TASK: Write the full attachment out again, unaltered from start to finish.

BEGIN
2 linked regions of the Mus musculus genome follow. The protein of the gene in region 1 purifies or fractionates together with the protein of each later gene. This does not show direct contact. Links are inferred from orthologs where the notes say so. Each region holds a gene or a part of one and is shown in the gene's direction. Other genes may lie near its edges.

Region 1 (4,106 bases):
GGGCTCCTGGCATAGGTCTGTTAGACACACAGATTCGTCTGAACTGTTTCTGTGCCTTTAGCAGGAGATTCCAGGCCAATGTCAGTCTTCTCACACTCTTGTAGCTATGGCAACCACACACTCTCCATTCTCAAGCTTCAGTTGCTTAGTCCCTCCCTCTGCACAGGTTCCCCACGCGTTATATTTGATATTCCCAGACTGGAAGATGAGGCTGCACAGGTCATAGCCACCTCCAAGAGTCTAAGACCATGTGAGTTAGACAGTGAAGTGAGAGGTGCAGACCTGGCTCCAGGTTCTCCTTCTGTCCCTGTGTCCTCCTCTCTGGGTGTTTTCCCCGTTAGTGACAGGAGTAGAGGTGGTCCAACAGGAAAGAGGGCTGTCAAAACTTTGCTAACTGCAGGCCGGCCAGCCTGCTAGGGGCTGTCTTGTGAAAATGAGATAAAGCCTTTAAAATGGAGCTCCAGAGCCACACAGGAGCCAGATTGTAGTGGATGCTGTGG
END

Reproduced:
2 linked regions of the Mus musculus genome follow. The protein of the gene in region 1 purifies or fractionates together with the protein of each later gene. This does not show direct contact. Links are inferred from orthologs where the notes say so. Each region holds a gene or a part of one and is shown in the gene's direction. Other genes may lie near its edges.

Region 1 (4,106 bases):
GGGCTCCTGGCATAGGTCTGTTAGACACACAGATTCGTCTGAACTGTTTCTGTGCCTTTAGCAGGAGATTCCAGGCCAATGTCAGTCTTCTCACACTCTTGTAGCTATGGCAACCACACACTCTCCATTCTCAAGCTTCAGTTGCTTAGTCCCTCCCTCTGCACAGGTTCCCCACGCGTTATATTTGATATTCCCAGACTGGAAGATGAGGCTGCACAGGTCATAGCCACCTCCAAGAGTCTAAGACCATGTGAGTTAGACAGTGAAGTGAGAGGTGCAGACCTGGCTCCAGGTTCTCCTTCTGTCCCTGTGTCCTCCTCTCTGGGTGTTTTCCCCGTTAGTGACAGGAGTAGAGGTGGTCCAACAGGAAAGAGGGCTGTCAAAACTTTGCTAACTGCAGGCCGGCCAGCCTGCTAGGGGCTGTCTTGTGAAAATGAGATAAAGCCTTTAAAATGGAGCTCCAGAGCCACACAGGAGCCAGATTGTAGTGGATGCTGTGG